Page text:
Emma Knights

Author: Emma Knights

12/04/2019 14:07:16

Three years ago a number of our members who were governing smaller MATs, those under ten schools, felt rather ignored by the powers that be, invisible in the system, overlooked with nowhere independent, informed and trustworthy to turn to for support.  They wanted a forum to share their experiences and learn from each other – and stop having to reinvent the wheel - and so the Community MATs network was born. It is open to all NGA members who govern or support governance in a MAT; their chosen community descriptor is in more about ethos than size, though it is worth noting that only one in ten MATs has more than ten schools. 

To continue the metaphor the NGA adopted the role of midwife; we were not the guru dispensing wisdom from on high.  Despite publishing the induction guide Welcome to MAT, and model schemes of delegations (SoDs), we were learning too.  It has been a Chatham House forum, and I think I upset both Ofsted and our last National Schools Commissioner by saying that the network members didn’t want them in the room; trustees wanted to be able to discuss situations honestly with their peers.  You could even call it school-led improvement.

However a year ago it became clear the group was returning to some of the same issues time and time again, and NGA had built up our own expertise further, but were being asked for practical case studies.  Stories are so important to us humans, so much more powerful than a SoD or other dry technical explanation.  And so our research and information team set out to record the experiences of some MATs in order to help others.

Last year Evolve Trust (Mansfield), The Spring Partnership Trust (Bromley) and Oxford Diocesan Schools Trust, shared their experiences of how their governance and organisation has developed over time.  And this week we published the fourth story, this time from Sidney Stringer multi academy trust – a five school MAT based in Coventry – shared their experiences through interviews with the chair of trustees, the chief executive, a local academy committee chair, the business and finance director and the clerk for the MAT.  A huge thank you to those individuals for giving up their time, especially when it is in short supply, and to the MAT for having the courage to share their challenges. Not everyone is willing to do this simply for the greater good, especially when some of the messages may be controversial: deciding the “non-negotiable” for all schools across the trust and re-distributing funding.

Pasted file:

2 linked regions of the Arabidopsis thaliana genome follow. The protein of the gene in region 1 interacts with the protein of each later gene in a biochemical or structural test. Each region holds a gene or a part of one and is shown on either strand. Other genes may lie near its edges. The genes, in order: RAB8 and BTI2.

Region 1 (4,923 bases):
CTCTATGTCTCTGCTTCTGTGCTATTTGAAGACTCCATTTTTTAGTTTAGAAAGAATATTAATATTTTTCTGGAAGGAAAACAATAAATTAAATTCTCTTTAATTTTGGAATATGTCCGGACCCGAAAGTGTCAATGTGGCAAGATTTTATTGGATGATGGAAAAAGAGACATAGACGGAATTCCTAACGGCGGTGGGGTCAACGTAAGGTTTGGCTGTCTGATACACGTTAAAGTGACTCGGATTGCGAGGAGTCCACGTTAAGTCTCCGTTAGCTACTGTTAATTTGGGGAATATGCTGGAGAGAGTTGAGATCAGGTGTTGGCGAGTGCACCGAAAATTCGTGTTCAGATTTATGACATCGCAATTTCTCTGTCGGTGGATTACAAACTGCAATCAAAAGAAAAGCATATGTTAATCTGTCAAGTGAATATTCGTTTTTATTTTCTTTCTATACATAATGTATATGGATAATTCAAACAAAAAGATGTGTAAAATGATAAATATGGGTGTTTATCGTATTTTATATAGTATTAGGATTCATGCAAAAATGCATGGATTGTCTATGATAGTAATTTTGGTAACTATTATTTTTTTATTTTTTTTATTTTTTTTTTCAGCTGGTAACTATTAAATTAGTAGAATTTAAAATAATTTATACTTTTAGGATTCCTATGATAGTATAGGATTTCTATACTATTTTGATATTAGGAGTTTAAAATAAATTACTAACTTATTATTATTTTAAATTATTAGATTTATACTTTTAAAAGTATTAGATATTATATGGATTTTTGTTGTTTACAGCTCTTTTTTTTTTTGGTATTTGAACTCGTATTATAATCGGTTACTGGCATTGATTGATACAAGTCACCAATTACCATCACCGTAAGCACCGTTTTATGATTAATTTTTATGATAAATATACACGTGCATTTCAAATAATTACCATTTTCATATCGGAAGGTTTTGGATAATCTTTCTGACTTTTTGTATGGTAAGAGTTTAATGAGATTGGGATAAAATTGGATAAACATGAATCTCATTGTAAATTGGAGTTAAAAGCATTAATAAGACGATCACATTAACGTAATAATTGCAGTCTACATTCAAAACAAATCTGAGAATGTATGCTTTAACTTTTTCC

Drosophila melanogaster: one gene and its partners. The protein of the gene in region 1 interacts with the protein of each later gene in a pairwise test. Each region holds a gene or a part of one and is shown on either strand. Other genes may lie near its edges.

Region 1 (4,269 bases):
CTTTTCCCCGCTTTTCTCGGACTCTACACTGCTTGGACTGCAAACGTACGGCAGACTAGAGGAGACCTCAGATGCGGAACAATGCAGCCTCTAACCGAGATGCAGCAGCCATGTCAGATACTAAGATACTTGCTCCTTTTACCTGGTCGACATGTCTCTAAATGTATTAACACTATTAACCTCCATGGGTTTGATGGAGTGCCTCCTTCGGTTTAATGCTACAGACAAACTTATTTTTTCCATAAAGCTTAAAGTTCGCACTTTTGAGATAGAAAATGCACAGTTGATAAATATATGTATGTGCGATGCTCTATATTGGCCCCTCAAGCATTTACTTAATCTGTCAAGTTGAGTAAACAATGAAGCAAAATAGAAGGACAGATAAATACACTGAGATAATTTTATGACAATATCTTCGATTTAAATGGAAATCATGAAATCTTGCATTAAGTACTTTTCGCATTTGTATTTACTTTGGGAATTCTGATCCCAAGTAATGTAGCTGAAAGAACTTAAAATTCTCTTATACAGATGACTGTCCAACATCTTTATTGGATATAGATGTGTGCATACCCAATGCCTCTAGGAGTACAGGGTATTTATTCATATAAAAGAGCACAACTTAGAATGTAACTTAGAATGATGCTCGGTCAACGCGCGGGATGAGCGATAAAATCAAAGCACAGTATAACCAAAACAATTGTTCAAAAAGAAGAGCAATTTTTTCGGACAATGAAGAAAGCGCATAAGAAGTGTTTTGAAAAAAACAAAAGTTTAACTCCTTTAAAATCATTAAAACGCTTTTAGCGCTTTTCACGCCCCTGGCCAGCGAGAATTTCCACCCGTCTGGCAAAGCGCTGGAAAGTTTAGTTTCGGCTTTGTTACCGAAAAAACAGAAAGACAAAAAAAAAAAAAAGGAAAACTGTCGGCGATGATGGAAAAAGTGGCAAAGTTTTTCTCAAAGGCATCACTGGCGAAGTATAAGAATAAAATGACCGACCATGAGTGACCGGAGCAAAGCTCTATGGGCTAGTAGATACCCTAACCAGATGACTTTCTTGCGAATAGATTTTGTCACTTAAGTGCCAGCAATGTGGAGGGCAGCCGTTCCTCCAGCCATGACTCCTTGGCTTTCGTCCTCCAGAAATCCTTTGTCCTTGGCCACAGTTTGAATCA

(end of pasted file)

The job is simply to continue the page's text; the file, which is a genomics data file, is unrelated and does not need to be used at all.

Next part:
And the fifth case study, Faringdon Academy of schools, is coming soon:  Liz Holmes, the chair of the trust, will be presenting their story at this term’s Community MAT network on 14 May in Birmingham.  And the NGA team will be presenting a new publication, bringing together our own learning from the past few years too. Not a backward looking piece, but to inform the present and the future.  Where next for the governance of MATs?

And there will be lots of time to discuss the themes which interest you, and explored directly in the report itself:

  • Establishing an organisational identity: ethos and vision,
  • Who does what: accountability, delegation & clarity
  • The future of the local tier: academy level governance
  • Stakeholder and community engagement
  • Right people around the table, and the time to chair
  • Ethics, culture, behaviour and relationships
  • Communication  and information management
  • Due diligence and risk
  • Growth, location and sustainability
  • Oversight and holding trusts to account
  • System leadership: collaborating and supporting other MATs to improve

Community MATs are now the norm for very many schools in England, not some quaint cottage industry dominated by the big fish (39 MATs are over twenty schools; that’s 2.5% of MATs).  Confidence and knowledge is building.  So we will finish the day by sharing thoughts with Andrew Warren, the Regional Schools Commissioner for the West Midlands.

If you want to be part of these discussions, relevant to executives, trustees, academy committee members and governance managers/clerks, the network is free for NGA members: academies can join individually or better still as part of the MAT.  Do come with a colleague as the day should help you review your trust’s governance together.

Register for the Community MAT network on 14th May 2019 here and be one of the first to join in the discussions of Governing multi academy trusts: past, present & future

PS Have you claimed your £2000 in governance development yet from the Department for Education: if you are a MAT, it is there for the taking: see Leading Governance board development programme.

 

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